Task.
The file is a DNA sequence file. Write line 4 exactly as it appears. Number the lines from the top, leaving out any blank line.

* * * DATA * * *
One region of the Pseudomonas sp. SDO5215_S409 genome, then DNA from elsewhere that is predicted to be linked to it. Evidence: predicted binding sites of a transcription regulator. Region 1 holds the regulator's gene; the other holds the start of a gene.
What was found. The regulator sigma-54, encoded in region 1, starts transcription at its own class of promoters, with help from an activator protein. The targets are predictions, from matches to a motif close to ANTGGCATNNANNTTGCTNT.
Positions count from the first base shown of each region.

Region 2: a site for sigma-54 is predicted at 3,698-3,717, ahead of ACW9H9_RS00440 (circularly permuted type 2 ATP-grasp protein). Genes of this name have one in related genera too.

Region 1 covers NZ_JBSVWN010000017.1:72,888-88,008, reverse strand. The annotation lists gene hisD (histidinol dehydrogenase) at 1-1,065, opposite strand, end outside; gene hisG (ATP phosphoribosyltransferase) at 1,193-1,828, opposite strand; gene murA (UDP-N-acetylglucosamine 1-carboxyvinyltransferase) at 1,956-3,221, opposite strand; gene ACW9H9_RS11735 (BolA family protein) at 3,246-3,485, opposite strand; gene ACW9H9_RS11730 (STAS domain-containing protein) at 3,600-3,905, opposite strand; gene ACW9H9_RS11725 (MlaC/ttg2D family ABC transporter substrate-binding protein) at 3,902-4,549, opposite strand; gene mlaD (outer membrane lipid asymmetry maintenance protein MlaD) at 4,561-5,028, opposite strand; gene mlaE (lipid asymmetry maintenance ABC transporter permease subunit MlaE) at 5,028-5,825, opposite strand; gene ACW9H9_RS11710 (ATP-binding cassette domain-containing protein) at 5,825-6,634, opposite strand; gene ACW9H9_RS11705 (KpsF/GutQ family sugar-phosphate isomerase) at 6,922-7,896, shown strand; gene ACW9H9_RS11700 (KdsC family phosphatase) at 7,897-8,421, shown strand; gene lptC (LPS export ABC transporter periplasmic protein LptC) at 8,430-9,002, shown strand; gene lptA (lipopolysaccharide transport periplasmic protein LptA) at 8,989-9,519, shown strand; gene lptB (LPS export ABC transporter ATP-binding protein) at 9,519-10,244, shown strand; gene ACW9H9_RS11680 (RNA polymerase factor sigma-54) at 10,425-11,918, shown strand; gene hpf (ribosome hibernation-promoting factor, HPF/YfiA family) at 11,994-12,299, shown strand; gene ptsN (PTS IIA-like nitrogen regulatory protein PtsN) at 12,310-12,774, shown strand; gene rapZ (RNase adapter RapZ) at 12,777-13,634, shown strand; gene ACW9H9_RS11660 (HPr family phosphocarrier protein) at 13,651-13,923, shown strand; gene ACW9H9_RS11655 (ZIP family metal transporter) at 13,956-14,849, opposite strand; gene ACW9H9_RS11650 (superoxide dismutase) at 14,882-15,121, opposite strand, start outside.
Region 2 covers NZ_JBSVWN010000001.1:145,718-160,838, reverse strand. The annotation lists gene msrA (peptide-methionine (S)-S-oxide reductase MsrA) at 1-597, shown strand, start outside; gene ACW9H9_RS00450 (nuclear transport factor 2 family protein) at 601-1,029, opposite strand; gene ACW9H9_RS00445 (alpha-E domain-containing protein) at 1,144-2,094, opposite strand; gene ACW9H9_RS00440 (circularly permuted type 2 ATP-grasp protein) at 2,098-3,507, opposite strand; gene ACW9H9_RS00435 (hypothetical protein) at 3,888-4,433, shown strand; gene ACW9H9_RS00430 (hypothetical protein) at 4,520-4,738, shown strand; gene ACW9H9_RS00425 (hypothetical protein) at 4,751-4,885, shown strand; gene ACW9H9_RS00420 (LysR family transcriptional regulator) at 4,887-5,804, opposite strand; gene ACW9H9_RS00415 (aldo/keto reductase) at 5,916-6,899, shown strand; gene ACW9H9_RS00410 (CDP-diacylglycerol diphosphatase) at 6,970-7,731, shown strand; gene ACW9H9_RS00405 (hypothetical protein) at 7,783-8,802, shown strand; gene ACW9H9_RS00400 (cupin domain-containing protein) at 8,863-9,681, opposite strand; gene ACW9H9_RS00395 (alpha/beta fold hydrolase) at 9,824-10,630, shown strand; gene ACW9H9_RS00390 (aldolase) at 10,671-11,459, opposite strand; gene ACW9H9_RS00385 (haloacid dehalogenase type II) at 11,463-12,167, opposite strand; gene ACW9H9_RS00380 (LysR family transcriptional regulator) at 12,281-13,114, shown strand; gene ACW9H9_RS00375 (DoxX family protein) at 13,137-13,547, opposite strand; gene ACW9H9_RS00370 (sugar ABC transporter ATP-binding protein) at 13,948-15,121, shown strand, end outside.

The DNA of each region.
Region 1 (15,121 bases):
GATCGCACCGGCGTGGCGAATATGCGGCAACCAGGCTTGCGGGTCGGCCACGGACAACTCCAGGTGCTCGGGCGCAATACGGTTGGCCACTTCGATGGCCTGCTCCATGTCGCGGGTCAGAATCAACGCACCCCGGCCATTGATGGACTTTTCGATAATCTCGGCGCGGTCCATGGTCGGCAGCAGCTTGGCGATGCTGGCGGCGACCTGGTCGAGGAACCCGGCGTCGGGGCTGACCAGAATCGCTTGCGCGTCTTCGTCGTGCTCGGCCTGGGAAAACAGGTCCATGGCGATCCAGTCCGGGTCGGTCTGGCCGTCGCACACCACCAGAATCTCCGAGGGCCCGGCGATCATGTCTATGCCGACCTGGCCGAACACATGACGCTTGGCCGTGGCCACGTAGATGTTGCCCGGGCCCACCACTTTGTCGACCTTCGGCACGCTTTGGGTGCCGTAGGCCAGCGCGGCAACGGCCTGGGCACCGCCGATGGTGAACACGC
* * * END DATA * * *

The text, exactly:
Region 2: a site for sigma-54 is predicted at 3,698-3,717, ahead of ACW9H9_RS00440 (circularly permuted type 2 ATP-grasp protein). Genes of this name have one in related genera too.